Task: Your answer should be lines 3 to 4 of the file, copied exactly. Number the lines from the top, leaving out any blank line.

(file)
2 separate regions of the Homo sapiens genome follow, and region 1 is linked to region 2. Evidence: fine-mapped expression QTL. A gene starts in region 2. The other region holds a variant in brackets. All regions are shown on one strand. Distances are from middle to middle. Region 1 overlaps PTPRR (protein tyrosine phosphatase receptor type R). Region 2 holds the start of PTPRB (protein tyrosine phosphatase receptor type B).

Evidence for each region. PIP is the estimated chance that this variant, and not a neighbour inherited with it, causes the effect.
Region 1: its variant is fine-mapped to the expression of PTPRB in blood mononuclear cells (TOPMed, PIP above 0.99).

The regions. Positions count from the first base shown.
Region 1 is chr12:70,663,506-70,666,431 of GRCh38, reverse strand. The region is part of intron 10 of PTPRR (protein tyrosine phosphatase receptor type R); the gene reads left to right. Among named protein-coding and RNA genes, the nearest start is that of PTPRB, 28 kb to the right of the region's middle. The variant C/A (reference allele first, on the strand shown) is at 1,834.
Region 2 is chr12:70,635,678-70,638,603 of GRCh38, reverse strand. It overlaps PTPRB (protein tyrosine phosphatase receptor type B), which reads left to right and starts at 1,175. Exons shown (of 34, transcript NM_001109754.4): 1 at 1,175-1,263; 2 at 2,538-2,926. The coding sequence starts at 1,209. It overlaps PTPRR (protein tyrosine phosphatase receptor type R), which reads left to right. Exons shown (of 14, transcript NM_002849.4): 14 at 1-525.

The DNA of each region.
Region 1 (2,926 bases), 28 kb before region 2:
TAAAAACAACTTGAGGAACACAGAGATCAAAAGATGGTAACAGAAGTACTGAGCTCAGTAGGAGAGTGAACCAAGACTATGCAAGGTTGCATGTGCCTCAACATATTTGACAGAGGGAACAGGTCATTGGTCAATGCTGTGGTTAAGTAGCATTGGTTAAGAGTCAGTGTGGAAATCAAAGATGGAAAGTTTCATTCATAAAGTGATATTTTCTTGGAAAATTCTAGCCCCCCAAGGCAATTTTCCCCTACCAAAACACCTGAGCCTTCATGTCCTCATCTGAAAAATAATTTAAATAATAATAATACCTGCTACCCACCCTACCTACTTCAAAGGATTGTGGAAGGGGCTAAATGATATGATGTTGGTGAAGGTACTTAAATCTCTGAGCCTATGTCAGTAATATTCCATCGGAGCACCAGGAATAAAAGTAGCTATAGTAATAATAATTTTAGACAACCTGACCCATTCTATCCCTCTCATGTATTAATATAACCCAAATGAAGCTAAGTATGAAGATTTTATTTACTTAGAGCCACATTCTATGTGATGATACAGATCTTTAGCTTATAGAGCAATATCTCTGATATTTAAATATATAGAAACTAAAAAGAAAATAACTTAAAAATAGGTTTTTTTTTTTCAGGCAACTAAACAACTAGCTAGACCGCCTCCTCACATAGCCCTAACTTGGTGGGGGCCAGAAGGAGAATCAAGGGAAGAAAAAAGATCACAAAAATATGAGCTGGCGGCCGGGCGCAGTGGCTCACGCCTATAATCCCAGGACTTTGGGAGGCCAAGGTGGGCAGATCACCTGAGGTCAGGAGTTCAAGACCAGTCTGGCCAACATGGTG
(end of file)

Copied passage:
Region 1: its variant is fine-mapped to the expression of PTPRB in blood mononuclear cells (TOPMed, PIP above 0.99).

The regions. Positions count from the first base shown.